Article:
My log-in screen appears with question marks instead of the usual text. (See screen shot - I have removed my log-in name from the picture). I am using MacOS Sierra 10.12.3 on a MacBook Pro (early 2011).

  • What language text encoding are you using? Feb 6, 2017 at 7:57
  • English (Australia)
    – dt666
    Feb 7, 2017 at 22:18
  • Booting in Safe Mode gives the correct characters
    – dt666
    Feb 13, 2017 at 22:01
  • The issue is in your text encoding, let me post an answer soon Feb 13, 2017 at 23:38
  • This happens to me after my mac get somewhat slow and unresponsive
    – ɹoƃı
    Jun 9, 2017 at 14:53

2 Answers 2


Try going to Applications/Font Book/ and do File > Restore Standard Fonts and restart.


The issue is due to missing fonts. (Where the system picks a poor choice to substitute for the “missing characters”). If you use font management software, be sure to reinstall or re-enable the system fonts.

1. Run validations with Font Book

Launch Font Book and press command-A to select all fonts. Then from the "File" menu select "Validate Fonts" and wait for the results in the font validation window. Keep in mind that even though you may find minor problems with your current fonts, its best to follow the saying "if it's not broken then don't fix it", and leave well-enough alone unless you're experiencing problems.

2. Clear the font cache

In OS X, fonts are handled by the Apple Type Server process, which stores commonly used fonts in a cache for quick access. If there is corruption in this cache then you may experience a variety of troubles. To clear the cache, in pre-Leopard versions of OS X go to the /Macintosh HD/Library/Caches/ folder and remove the "com.apple.ATS" file. After doing this, restart the system.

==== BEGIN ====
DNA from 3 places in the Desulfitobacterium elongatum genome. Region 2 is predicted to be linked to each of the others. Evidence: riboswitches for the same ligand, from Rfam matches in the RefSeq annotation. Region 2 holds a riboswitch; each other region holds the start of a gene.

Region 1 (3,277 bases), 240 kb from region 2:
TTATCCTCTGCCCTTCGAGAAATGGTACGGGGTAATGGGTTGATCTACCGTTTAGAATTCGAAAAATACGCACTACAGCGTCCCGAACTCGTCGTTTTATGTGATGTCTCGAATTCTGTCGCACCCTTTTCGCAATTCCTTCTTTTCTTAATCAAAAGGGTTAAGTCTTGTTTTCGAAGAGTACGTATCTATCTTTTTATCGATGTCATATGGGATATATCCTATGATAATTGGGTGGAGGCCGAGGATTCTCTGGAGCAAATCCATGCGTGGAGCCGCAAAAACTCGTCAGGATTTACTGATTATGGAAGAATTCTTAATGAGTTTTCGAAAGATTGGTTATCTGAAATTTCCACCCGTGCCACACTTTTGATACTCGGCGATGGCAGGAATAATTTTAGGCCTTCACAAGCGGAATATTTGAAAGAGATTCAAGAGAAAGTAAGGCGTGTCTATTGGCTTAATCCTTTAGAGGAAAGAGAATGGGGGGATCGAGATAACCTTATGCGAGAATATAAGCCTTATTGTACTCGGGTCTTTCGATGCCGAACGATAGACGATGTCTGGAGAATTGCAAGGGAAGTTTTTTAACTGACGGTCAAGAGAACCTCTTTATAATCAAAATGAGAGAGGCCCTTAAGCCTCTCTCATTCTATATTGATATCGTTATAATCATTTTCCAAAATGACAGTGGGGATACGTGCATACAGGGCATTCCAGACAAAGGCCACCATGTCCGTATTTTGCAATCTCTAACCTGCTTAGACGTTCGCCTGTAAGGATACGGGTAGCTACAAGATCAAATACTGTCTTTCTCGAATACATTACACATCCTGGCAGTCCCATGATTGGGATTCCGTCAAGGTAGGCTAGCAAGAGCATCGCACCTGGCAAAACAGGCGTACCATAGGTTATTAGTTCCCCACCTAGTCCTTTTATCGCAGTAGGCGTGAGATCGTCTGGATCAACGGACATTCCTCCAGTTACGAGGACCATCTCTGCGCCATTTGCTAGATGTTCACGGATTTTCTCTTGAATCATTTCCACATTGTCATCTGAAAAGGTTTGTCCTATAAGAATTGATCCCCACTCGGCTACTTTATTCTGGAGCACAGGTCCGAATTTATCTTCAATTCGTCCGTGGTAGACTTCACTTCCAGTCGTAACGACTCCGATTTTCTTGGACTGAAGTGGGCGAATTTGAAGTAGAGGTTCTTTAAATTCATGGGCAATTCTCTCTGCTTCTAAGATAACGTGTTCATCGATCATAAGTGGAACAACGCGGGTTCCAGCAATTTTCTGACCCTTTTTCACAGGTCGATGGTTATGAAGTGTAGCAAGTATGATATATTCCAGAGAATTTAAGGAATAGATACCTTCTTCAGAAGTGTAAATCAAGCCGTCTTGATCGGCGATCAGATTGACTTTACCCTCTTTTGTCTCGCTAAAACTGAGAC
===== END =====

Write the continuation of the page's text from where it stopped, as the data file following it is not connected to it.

For OS X 10.5 and later, you cannot easily access the user and global font caches, but you can use Apple's "atsutil" terminal command to manage the ATS process. Open "Terminal" and enter the following commands to clear the user (or global) databases and restart the server:

atsutil databases -removeUser atsutil server -shutdown atsutil server -ping

NOTE: Use "sudo atsutil databases -remove" instead of the first command to remove the database for all users.

3. Avoid older font formats

If you can, avoid ".dfont" and "Type 1 PostScript" fonts. This suggestion may depend on the requirements for various programs, but if you have an older font suite that you are thinking about installing, it may run into problems with newer programs so you might consider getting an updated version of the suite before installing. Granted you can always try, but there is the potential that older font formats can cause problems so we recommend you stick to the more modern ".ttf" and ".ttc" fonts.

4. Manually clear out duplicates

Font Book has an option to "Resolve Duplicates" (available in the "Edit" menu), but this is limited in functionality and may not remove the specific font duplicate which you desire to remove. As such, the best approach to managing duplicate fonts is to do it manually (tedious, but effective if done correctly). In Font Book, you can use the "Show Font info" option (command-I) to see information about a selected font, and especially where the font is located on your system. Doing this for your duplicate fonts will allow you to select which one to remove, either by removing it from its font folder, or by right-clicking it and selecting "Disable".

From: https://www.cnet.com/news/font-problems-and-management-in-os-x/

  • I would delete the part about text encoding, which has nothing to do with this problem. It's a font issue. Oct 4, 2017 at 14:41

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